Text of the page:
Back when I was working downtown, I got to recognize this one old lady who always crossed the street at 6th and Clay. She’d get a jump on it, if you could call inching headlong a “jump,” poking her walker out just past the parked cars before her Walk light came on, to take some of the distance out. Then it was full speed ahead, a gritty, determined, thoroughly terrifying clank-and-shuffle in front of three lanes of temporarily halted cars, and anyone could calculate that she wasn’t going to make it to the sidewalk before the light went green again. Not even, really, close. We didn’t know who would be barreling down that last lane hoping to turn left and catch the next light before it turned. She bore down on those last few yards with a scowl that could stall out an Oldsmobile, and that alone gave her enough edge to live to see another day’s trudge. It was the stuff of nightmares.

Let’s call her Murrtle, because if she’s no longer with us, she probably came back as my blog.
Something must be done about my blog because there are only so many days left it’s going to be able to get all the way across the street without being creamed by the march of progress. Anyone can sense there’s a problem just because, well, look at it: it’s written on parchment and the wallpaper is clearly from an old-lady dress. It’s a cranky old template from the early days of Google blogging and I have to dust the screen with pounce and set my signet to the seal before I can post anything.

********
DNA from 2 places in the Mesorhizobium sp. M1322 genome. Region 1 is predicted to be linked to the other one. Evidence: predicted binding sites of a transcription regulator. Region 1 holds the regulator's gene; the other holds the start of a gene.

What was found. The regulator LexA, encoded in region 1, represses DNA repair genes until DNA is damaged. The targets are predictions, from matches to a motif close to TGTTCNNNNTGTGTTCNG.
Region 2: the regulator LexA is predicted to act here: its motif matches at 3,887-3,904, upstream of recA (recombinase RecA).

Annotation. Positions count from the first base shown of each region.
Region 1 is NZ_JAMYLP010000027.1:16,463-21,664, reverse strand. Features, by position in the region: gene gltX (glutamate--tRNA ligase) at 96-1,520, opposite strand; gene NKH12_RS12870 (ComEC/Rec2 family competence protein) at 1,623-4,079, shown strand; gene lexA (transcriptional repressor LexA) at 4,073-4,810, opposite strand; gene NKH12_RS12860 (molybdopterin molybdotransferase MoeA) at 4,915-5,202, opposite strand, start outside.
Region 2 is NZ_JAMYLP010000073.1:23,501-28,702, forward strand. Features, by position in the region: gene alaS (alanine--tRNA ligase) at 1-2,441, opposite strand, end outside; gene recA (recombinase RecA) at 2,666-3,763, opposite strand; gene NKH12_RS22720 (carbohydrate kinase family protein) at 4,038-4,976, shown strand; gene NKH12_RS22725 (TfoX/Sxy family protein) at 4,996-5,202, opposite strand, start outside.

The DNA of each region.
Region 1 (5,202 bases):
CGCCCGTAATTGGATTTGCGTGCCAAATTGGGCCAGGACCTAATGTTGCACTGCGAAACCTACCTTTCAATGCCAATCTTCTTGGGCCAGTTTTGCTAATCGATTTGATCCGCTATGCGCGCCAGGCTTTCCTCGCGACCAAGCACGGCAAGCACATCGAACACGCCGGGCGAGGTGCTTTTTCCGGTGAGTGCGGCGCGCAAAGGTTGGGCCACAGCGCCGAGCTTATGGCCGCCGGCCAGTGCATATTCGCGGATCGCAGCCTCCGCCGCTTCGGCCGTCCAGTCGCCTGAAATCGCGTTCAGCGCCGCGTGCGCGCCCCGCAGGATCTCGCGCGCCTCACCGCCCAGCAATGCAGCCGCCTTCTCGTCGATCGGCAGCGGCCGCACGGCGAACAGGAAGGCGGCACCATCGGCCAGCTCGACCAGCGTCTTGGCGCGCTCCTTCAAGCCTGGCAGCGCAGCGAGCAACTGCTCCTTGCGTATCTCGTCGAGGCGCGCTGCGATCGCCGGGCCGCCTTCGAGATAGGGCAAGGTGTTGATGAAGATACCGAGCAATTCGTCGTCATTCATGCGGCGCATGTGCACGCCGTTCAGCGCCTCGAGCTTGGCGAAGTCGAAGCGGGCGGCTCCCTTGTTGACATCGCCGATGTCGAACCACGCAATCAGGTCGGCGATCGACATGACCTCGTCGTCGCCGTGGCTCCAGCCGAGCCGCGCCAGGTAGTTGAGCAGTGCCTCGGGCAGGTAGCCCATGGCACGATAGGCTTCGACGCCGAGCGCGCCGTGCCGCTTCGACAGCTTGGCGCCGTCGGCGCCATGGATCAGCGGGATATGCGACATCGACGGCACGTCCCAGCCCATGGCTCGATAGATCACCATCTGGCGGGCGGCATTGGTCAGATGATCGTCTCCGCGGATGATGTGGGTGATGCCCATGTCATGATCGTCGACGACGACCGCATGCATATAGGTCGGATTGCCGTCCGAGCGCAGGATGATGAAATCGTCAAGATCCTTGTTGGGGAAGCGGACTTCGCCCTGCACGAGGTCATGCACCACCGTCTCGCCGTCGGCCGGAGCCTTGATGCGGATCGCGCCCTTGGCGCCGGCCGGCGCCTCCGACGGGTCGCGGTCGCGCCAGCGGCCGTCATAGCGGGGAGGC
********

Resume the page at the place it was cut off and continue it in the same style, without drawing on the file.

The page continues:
It’s old.
And when stuff gets old, it quits working as well. Things give out. I mentioned recently that Feedburner, the doodad in charge of my blog subscriptions, was about to quit visiting the Home because it can tell I don’t remember it anymore; and shoot, it’s old enough to retire, itself. The same year Feedburner came into being, a ton of babies were born who have now graduated from high school, bought up the company, and dropped enough on their houses to send a thousand people each to a homeless camp.
It’s old.
I don’t need a lot out of my blog. I used to think I could keep or gain an audience by keeping the quality of my (cough) content up. I don’t want it to depend on some gizmo somewhere that I use but don’t understand.
But I am terrified of starting a new blog site. What if all my archives disappear? And why do I care? I don’t know. I spent over fifty years of my life thinking of mysef as a writer, but not actually writing. Since I retired, I’ve been spraying words all over the place. I’ve scattered essays in legitimate publications that people have heard of. Right here at Murrmurrs, I’ve written over 1300 posts averaging about 600 words each. Even if you take out “flang” and “poop,” that’s a lot of words. I’m about to finish my sixth novel. I’ve got three other books written that aren’t novels. I. Am. Not. Blocked.
At the same time, I have no plans for the afterlife. I don’t expect any of the atoms I’ve been using to recognize each other after I’m done with them, and even if I merely live on in memory, it won’t be for long. In fact, I don’t think any of our kind will be around for too much longer. I’m finding it easy to give away my possessions. I’m not hanging onto things. So I don’t know why I care that the words I’ve hammered together live on.
But I do.